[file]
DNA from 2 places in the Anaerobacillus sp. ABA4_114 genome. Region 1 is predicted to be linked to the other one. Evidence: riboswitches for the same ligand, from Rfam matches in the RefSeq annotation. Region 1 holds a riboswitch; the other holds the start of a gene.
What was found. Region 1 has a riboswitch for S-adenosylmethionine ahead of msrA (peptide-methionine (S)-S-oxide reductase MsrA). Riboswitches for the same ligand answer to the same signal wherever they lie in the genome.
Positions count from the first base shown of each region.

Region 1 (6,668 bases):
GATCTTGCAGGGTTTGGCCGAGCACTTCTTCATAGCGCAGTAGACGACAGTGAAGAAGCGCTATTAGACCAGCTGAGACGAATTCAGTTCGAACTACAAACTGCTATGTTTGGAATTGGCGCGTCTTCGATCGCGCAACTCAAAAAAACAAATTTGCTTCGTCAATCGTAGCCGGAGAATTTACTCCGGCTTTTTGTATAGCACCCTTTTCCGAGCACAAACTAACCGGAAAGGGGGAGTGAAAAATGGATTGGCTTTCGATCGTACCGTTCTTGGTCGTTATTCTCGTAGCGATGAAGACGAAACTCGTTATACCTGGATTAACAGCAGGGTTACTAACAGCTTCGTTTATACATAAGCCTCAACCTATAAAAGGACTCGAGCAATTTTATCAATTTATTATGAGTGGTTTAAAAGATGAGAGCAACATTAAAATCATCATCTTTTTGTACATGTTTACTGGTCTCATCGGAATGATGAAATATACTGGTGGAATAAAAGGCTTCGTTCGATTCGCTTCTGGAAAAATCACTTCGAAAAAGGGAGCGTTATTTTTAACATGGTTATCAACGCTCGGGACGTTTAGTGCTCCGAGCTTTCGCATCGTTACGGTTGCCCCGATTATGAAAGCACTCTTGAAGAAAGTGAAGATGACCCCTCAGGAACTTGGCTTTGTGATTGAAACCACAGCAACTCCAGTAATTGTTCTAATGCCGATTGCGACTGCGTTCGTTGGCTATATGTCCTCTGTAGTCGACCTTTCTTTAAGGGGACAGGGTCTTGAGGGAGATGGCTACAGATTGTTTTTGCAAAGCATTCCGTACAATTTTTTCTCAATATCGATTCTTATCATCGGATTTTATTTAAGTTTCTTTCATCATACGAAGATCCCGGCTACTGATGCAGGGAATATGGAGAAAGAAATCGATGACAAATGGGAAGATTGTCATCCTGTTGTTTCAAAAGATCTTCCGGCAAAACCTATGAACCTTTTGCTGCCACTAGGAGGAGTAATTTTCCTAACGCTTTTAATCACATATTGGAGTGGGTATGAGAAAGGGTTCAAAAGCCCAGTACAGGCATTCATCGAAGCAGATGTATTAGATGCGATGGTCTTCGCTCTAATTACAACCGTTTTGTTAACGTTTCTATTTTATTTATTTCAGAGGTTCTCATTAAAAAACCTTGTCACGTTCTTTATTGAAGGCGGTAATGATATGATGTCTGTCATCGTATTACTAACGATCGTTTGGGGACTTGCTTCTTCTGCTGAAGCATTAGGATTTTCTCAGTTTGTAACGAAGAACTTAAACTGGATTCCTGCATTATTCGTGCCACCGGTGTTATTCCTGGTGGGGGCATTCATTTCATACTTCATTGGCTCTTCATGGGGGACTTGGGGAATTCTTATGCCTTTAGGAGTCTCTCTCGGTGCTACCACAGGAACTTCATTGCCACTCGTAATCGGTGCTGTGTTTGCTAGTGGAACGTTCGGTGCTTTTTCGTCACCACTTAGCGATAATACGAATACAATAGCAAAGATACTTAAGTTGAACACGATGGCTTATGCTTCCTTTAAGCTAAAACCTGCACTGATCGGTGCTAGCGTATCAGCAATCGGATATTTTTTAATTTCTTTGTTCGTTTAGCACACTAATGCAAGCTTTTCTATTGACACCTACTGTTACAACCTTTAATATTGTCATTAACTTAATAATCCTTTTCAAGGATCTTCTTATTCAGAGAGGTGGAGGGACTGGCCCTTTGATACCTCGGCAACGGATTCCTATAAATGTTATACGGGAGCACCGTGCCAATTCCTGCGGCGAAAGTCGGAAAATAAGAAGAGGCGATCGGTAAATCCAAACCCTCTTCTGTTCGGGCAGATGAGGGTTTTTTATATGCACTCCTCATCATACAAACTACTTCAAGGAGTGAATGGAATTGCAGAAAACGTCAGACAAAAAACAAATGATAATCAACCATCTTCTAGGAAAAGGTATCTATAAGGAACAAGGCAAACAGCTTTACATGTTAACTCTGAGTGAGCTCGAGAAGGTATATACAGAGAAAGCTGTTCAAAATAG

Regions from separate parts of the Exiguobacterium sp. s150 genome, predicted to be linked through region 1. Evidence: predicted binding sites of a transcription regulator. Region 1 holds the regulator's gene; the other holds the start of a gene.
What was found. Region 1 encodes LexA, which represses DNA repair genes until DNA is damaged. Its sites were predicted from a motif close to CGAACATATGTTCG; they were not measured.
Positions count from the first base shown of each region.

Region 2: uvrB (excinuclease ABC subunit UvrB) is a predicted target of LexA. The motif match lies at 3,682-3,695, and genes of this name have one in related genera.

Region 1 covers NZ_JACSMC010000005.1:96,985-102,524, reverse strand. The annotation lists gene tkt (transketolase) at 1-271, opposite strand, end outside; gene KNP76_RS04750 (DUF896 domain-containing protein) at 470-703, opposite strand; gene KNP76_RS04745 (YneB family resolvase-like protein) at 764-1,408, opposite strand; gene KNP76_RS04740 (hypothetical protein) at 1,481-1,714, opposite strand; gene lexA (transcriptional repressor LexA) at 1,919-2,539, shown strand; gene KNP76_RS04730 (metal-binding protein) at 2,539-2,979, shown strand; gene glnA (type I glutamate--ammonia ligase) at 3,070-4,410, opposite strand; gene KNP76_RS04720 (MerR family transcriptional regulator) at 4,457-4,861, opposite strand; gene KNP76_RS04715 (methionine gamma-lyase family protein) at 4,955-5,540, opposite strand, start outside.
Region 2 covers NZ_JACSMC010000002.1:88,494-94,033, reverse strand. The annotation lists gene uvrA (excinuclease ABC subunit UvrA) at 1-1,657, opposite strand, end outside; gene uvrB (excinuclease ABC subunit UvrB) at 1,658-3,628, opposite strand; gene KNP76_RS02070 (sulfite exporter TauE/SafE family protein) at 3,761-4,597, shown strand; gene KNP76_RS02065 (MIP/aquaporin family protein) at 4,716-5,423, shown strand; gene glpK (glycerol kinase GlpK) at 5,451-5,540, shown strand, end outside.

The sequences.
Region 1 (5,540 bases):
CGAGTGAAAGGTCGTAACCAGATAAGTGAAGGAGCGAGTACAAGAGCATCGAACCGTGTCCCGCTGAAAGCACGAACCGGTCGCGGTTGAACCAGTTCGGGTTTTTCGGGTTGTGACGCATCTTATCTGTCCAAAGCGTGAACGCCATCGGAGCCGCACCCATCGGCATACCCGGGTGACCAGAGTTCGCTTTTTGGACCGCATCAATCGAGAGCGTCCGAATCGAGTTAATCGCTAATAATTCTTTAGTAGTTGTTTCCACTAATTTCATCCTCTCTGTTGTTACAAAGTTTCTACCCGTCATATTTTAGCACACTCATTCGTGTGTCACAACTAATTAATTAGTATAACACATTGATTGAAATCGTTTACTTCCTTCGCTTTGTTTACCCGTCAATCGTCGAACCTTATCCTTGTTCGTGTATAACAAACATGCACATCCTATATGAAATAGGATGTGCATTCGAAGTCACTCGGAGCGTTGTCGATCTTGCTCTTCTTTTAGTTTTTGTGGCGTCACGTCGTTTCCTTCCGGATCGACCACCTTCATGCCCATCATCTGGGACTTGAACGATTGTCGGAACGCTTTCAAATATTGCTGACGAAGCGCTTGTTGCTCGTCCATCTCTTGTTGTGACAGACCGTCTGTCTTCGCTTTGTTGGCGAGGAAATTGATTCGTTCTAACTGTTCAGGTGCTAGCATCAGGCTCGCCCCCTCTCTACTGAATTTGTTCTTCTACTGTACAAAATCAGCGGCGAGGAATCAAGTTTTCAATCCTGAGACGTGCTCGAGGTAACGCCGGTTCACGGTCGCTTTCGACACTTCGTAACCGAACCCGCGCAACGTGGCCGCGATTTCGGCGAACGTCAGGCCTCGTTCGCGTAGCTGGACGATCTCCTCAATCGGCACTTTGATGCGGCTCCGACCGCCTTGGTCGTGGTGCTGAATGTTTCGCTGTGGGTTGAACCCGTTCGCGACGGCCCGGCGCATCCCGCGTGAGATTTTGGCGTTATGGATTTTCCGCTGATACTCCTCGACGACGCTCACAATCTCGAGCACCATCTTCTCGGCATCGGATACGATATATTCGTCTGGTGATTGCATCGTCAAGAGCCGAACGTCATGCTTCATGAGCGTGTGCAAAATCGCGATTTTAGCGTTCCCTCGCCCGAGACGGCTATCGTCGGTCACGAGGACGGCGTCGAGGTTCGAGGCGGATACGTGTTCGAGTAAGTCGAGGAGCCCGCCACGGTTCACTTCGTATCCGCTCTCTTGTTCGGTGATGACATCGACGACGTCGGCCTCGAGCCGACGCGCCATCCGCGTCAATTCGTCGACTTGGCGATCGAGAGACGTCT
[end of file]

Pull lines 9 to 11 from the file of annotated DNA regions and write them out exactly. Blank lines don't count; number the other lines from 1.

Region 2: uvrB (excinuclease ABC subunit UvrB) is a predicted target of LexA. The motif match lies at 3,682-3,695, and genes of this name have one in related genera.

Region 1 covers NZ_JACSMC010000005.1:96,985-102,524, reverse strand. The annotation lists gene tkt (transketolase) at 1-271, opposite strand, end outside; gene KNP76_RS04750 (DUF896 domain-containing protein) at 470-703, opposite strand; gene KNP76_RS04745 (YneB family resolvase-like protein) at 764-1,408, opposite strand; gene KNP76_RS04740 (hypothetical protein) at 1,481-1,714, opposite strand; gene lexA (transcriptional repressor LexA) at 1,919-2,539, shown strand; gene KNP76_RS04730 (metal-binding protein) at 2,539-2,979, shown strand; gene glnA (type I glutamate--ammonia ligase) at 3,070-4,410, opposite strand; gene KNP76_RS04720 (MerR family transcriptional regulator) at 4,457-4,861, opposite strand; gene KNP76_RS04715 (methionine gamma-lyase family protein) at 4,955-5,540, opposite strand, start outside.
Region 2 covers NZ_JACSMC010000002.1:88,494-94,033, reverse strand. The annotation lists gene uvrA (excinuclease ABC subunit UvrA) at 1-1,657, opposite strand, end outside; gene uvrB (excinuclease ABC subunit UvrB) at 1,658-3,628, opposite strand; gene KNP76_RS02070 (sulfite exporter TauE/SafE family protein) at 3,761-4,597, shown strand; gene KNP76_RS02065 (MIP/aquaporin family protein) at 4,716-5,423, shown strand; gene glpK (glycerol kinase GlpK) at 5,451-5,540, shown strand, end outside.